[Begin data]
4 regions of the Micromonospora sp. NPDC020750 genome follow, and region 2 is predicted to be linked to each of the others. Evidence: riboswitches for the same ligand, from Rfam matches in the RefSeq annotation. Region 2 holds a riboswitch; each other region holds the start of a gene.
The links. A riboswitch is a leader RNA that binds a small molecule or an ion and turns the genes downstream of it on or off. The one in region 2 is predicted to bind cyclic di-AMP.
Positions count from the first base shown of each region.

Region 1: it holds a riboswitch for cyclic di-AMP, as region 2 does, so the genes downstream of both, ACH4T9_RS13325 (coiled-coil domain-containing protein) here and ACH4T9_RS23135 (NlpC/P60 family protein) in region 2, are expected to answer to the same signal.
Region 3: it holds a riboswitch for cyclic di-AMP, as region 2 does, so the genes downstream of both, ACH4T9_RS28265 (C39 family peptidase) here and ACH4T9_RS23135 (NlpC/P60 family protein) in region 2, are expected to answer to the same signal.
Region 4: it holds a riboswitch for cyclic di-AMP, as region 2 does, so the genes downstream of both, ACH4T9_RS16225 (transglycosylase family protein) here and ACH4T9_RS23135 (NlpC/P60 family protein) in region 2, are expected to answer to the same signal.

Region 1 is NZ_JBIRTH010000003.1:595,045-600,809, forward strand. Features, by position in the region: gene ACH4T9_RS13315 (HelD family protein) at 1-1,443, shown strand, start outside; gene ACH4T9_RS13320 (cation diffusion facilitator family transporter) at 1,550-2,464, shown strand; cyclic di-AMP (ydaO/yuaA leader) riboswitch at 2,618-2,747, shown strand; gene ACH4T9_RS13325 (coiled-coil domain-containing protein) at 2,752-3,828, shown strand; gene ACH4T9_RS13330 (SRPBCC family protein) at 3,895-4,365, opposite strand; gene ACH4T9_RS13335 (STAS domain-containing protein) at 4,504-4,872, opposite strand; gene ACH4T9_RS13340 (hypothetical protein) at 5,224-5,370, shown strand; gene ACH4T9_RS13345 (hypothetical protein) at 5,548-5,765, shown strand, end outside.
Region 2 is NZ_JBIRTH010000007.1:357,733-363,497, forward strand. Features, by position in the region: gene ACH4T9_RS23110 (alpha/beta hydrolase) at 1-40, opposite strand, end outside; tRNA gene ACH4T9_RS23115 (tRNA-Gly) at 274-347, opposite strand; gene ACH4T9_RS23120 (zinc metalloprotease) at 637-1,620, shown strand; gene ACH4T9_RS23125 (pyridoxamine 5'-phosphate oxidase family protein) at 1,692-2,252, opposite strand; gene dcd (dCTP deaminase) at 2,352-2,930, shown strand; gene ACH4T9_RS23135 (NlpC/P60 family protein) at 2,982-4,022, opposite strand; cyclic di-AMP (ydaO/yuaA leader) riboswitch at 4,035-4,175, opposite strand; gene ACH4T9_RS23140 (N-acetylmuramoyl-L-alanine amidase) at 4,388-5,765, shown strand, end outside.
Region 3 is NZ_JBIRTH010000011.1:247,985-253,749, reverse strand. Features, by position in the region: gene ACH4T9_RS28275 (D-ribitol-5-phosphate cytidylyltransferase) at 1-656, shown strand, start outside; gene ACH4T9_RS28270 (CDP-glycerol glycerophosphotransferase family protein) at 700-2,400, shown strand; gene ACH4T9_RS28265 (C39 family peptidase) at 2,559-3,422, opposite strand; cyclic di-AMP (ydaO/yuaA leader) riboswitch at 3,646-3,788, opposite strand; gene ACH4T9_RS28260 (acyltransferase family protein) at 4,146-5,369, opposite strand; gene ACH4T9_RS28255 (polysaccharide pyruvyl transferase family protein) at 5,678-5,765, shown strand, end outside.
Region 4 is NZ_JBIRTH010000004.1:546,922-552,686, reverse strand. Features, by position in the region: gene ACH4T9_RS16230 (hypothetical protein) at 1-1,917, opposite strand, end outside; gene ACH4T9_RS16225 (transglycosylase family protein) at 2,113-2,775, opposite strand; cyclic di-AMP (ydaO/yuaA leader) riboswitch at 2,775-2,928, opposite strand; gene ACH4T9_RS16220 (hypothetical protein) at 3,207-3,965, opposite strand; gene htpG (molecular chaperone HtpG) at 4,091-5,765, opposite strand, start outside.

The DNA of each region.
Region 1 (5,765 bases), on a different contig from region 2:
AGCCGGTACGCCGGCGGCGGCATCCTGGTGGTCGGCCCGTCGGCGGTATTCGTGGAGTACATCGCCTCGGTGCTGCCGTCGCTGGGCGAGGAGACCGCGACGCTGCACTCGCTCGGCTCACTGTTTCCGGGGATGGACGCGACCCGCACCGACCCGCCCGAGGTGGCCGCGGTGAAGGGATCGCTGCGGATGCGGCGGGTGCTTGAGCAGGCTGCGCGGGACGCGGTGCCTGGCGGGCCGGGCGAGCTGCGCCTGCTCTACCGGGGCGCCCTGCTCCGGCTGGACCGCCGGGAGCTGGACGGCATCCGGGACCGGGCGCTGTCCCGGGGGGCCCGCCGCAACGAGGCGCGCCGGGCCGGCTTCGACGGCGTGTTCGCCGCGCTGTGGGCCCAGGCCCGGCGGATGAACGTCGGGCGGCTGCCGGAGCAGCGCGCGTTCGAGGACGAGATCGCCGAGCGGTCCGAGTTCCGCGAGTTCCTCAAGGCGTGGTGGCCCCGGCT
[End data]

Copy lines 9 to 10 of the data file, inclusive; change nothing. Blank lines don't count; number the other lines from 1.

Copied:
Region 3 is NZ_JBIRTH010000011.1:247,985-253,749, reverse strand. Features, by position in the region: gene ACH4T9_RS28275 (D-ribitol-5-phosphate cytidylyltransferase) at 1-656, shown strand, start outside; gene ACH4T9_RS28270 (CDP-glycerol glycerophosphotransferase family protein) at 700-2,400, shown strand; gene ACH4T9_RS28265 (C39 family peptidase) at 2,559-3,422, opposite strand; cyclic di-AMP (ydaO/yuaA leader) riboswitch at 3,646-3,788, opposite strand; gene ACH4T9_RS28260 (acyltransferase family protein) at 4,146-5,369, opposite strand; gene ACH4T9_RS28255 (polysaccharide pyruvyl transferase family protein) at 5,678-5,765, shown strand, end outside.
Region 4 is NZ_JBIRTH010000004.1:546,922-552,686, reverse strand. Features, by position in the region: gene ACH4T9_RS16230 (hypothetical protein) at 1-1,917, opposite strand, end outside; gene ACH4T9_RS16225 (transglycosylase family protein) at 2,113-2,775, opposite strand; cyclic di-AMP (ydaO/yuaA leader) riboswitch at 2,775-2,928, opposite strand; gene ACH4T9_RS16220 (hypothetical protein) at 3,207-3,965, opposite strand; gene htpG (molecular chaperone HtpG) at 4,091-5,765, opposite strand, start outside.